By Khawaja Amer
Sindh Chief Minister Murad Ali Shah’s commitment and efforts to accord priority to education are definitely very encouraging. In the fiscal year 2014-15, about 22 percent of the overall budget in Sindh was allocated to the education sector, but only Rs11.52 billion was actually utilized out of the total budget of Rs33 billion.
The education department in Sindh failed to make use of even half of the budget, showing the low level of their seriousness to revamp the education sector. Moreover, education is not just about allocating whooping sums that in any way go underutilized but it is also about careful planning and systematic and structural changes.
Whooping sums and little output
In fact, mere allocation of funds will not serve the purpose unless transparent and judicial utilization of the fund is ensured. Despite the allocation of Rs160.7 billion for education in fiscal year 2016/2017–constituting largest chunk of the current budget, 28 percent-almost a quarter (24%) of Sindh’s school going children aged between 6 and 16 are out of school.
Of the remaining 76 percent, 55 percent of Class-V students cannot read Class-II level Urdu text and only 24 percent can comprehend written English.
While that pretty much sums up the ‘quality of education’ provided to students, the infrastructural side too presents a bleak picture. 52 percent public and 40 percent private primary schools of rural Sindh still do not have functional washrooms; 33 percent of private primary schools and 41 percent of government primary schools do not have boundary walls.
Challenge for Murad Ali Shah
There are over 40,000 ghost teachers and 5,229 ghost schools in Sindh, eating up quite a large share of Rs. 145.02 billion education budget. So the problem is not just of money, it is also about poor governance.
52 percent public and 40 percent private primary schools of rural Sindh still do not have functional washrooms; 33 percent of private primary schools and 41 percent of government primary schools do not have boundary walls.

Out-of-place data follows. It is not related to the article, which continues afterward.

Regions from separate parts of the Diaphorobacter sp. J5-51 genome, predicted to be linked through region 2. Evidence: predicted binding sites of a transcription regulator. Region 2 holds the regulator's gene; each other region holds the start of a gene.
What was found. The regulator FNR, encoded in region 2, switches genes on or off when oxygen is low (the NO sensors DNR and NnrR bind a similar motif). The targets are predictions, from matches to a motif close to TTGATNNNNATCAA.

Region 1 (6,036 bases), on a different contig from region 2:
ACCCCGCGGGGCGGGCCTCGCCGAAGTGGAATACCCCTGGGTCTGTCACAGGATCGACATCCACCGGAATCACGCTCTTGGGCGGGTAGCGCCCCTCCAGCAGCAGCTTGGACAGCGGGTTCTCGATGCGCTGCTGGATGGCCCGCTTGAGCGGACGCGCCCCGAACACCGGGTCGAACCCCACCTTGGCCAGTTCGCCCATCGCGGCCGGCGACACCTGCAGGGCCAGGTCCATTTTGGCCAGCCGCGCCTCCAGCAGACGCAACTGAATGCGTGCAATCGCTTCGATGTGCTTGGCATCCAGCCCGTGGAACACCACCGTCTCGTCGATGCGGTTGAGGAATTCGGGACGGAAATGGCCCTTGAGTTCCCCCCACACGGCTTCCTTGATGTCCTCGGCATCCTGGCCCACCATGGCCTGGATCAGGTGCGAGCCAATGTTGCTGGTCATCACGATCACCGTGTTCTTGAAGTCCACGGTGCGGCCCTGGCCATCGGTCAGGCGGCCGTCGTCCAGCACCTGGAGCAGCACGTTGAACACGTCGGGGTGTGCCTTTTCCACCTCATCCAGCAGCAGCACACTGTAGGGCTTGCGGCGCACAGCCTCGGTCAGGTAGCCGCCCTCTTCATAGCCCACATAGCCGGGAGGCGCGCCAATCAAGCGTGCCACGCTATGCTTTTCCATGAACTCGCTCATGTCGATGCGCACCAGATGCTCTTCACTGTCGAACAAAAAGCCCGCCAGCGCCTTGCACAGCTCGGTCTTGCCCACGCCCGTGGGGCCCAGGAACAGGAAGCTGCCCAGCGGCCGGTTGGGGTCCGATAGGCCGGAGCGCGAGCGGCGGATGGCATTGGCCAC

Now the biggest challenge for Murad Ali Shah would be to eliminate all ghost schools and remove all ghost teachers. Moreover, all those responsible for this sorry state of education in the Sindh Education Department must be severely punished so that others are discouraged from perpetuating these malpractices.
Unless the rampant corruption in the education sector is somehow controlled the yearly increase in the education budget will not serve any purpose. The money thus saved must be utilized for revising the salary structure of the school teachers which is simply miserable.
Shakir Lakhani, a known blogger writes, “On paper, the state is supposed to provide free education to children, but of course in Sindh, this is not possible since most of the education budget is siphoned away to foreign bank accounts and the rest is paid to “ghost” teachers who exist only on paper.”
Low salaries give little incentive to teachers
Despite the nature of the job and its importance in society, government school teachers are still receiving very low salary packages. The minimum basic salary of a school teacher is only Rs3,530 per month while the highest basic salary available to a teacher is Rs6,060. A poor financial package, among many other factors, is one of the major causes of the declining standards of teaching at the government schools.